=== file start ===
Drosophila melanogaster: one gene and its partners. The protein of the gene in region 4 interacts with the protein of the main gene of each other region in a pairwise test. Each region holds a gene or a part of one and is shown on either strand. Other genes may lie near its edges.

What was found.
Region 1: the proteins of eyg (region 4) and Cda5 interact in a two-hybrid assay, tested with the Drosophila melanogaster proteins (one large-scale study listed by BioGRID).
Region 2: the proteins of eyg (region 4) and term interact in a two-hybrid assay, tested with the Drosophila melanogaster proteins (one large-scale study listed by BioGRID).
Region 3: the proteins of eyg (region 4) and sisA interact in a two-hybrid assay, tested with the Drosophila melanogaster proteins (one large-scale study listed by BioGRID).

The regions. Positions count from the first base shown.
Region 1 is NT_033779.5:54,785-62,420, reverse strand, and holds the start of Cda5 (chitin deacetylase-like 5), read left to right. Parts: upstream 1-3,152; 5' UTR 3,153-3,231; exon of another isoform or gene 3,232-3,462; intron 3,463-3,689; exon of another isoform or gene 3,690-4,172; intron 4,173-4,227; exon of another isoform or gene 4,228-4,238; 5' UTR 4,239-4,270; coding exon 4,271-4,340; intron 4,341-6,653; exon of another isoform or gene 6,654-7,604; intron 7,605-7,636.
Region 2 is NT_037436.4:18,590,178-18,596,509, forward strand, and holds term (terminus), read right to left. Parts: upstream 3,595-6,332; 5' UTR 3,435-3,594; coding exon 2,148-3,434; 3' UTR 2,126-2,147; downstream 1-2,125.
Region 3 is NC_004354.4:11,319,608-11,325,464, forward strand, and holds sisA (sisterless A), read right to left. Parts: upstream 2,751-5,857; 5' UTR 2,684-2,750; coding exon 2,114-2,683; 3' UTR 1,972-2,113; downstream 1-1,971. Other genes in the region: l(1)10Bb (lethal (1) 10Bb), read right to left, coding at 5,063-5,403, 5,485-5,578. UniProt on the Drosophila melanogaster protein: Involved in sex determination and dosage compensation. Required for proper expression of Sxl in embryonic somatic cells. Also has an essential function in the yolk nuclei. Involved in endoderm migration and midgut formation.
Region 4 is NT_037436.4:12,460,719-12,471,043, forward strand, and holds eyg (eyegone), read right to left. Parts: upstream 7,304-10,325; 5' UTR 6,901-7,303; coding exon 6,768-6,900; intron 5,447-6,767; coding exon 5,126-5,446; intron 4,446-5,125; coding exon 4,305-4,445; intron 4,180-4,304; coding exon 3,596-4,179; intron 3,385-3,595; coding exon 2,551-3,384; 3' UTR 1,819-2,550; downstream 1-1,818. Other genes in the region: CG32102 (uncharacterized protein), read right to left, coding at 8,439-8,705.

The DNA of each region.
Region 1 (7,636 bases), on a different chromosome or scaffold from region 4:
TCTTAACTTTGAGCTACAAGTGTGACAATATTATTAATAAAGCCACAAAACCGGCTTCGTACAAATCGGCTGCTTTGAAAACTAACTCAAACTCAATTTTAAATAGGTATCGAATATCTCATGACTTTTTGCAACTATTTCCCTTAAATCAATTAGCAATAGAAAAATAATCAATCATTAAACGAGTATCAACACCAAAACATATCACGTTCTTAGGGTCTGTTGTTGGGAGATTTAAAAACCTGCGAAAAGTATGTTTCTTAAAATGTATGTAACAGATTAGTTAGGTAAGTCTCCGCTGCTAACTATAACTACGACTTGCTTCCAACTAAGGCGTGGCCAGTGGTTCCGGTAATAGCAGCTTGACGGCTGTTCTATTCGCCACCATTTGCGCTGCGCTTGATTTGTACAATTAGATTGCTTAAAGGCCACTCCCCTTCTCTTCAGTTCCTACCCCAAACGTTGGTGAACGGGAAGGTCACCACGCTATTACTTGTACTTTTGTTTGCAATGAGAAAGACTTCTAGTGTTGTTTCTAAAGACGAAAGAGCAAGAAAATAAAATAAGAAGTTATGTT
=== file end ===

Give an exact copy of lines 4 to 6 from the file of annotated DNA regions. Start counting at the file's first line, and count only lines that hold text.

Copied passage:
Region 2: the proteins of eyg (region 4) and term interact in a two-hybrid assay, tested with the Drosophila melanogaster proteins (one large-scale study listed by BioGRID).
Region 3: the proteins of eyg (region 4) and sisA interact in a two-hybrid assay, tested with the Drosophila melanogaster proteins (one large-scale study listed by BioGRID).

The regions. Positions count from the first base shown.